Evo and Ollanta meet in Puno

28 June 2015

The meeting on the Isla Esteves in Lake Titicaca between Presidents Ollanta Humala and Evo Morales, along with their respective cabinets, helped resuscitate the frayed relationship between Peru and Bolivia. In truth, bilateral relations have been at a low ebb since the election of Morales in Bolivia in 2005. While Bolivia signed up (with Venezuela, Cuba and Ecuador) to the ALBA grouping, Peru has kept close to the neo-liberal Pacific Alliance (Chile, Colombia and Mexico) that came together more recently. The relationship probably hit rock-bottom under the presidency in Peru of Alan García (2006-11).

Peru has held this sort of bilateral cabinet encounter previously with Ecuador and Colombia; it is the first time it has done so with Bolivia. While the agenda in Puno focused on issues of narrow concern to the two countries (such as what to do about the contamination of Lake Titicaca), it also had some wider ramifications. At least three come to mind.

First was Humala’s fulsome support to Bolivia’s aspiration for a territorial outlet to the Pacific (‘salida al mar’). This is the foreign policy priority for Morales. Under the 1929 treaty between Peru and Chile, which finally put to rest Peru’s claims to territories lost to Chile in the War of the Pacific (1879-83), Peru must give its assent to any territorial changes within those territories. The only feasible ‘salida al mar’ for Bolivia would be a territorial corridor immediately to the south of the existing border between Chile and Peru. In protest at Humala’s declaration, Chilean President Michelle Bachelet cancelled a meeting she was due to hold this week in Lima.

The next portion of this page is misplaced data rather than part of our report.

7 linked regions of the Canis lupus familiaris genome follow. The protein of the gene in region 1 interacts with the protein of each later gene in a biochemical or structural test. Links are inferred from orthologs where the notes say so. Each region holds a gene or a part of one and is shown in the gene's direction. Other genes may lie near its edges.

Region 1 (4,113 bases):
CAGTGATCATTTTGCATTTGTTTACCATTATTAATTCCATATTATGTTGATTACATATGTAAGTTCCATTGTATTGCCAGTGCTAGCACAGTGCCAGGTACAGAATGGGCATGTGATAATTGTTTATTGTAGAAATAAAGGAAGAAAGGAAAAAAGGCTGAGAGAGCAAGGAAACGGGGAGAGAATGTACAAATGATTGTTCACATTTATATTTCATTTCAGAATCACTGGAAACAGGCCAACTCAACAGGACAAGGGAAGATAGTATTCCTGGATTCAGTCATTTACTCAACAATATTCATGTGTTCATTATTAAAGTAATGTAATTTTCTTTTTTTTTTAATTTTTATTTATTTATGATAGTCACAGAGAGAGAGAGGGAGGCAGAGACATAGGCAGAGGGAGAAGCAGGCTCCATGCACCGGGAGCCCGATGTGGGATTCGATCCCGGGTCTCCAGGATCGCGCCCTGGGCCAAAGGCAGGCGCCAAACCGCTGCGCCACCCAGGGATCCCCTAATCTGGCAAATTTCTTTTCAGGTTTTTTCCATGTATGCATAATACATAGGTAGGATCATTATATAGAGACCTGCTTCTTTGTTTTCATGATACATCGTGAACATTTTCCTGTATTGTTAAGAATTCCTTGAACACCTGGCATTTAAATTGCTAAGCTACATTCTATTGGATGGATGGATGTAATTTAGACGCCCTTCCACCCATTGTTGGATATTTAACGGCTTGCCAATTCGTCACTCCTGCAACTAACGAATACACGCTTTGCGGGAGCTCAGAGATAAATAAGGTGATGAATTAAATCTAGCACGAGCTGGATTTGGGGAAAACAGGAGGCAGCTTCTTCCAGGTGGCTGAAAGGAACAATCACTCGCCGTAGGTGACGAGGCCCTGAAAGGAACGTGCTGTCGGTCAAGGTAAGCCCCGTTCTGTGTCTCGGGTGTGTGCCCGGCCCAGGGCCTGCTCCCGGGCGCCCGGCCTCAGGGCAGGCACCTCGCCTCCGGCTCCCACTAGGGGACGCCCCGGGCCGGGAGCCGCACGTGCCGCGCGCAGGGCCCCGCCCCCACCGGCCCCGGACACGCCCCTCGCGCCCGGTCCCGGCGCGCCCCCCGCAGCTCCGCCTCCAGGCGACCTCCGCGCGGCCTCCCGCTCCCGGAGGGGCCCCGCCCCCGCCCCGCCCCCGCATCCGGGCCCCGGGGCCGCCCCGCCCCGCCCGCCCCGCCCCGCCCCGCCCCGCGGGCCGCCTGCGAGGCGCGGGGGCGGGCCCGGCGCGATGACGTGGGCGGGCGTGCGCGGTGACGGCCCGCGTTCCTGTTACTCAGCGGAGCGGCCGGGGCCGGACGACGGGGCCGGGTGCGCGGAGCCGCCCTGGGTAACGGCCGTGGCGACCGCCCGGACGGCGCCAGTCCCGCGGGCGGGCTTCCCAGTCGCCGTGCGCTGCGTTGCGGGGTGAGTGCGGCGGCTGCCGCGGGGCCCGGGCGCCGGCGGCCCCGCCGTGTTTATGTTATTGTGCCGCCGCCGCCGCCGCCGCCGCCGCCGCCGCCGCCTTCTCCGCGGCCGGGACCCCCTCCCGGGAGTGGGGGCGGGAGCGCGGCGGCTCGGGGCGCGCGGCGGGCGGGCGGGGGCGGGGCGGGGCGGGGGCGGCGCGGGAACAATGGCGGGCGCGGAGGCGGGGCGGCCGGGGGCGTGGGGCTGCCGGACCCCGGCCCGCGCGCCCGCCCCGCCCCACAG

Second was the decision to take joint action on drug trafficking issues. The amount of cocaine transported out of Peru and through Bolivia to Brazil and Argentina has increased significantly over recent years. This is of concern both to Peru and Bolivia because of the power wielded by drug trafficking mafias in both countries. Whether or not closer collaboration will lead to a significant reduction in drug flows is, of course, questionable.

The third important issue was the route to be taken by the proposed railway link between Peruvian ports on the Pacific and those of Brazil on the Atlantic. The course of the railway, to be funded by China, has yet to be agreed. That discussed by Premier Li on his recent visit to Brazil and Peru appears to bypass Bolivia. The Bolivian government has pointed out that the distances would be much reduced if the railway passed through Bolivia; a railway link already exists for a substantial chunk of the proposed linkage (between Santos in Brazil and Santa Cruz in Bolivia).

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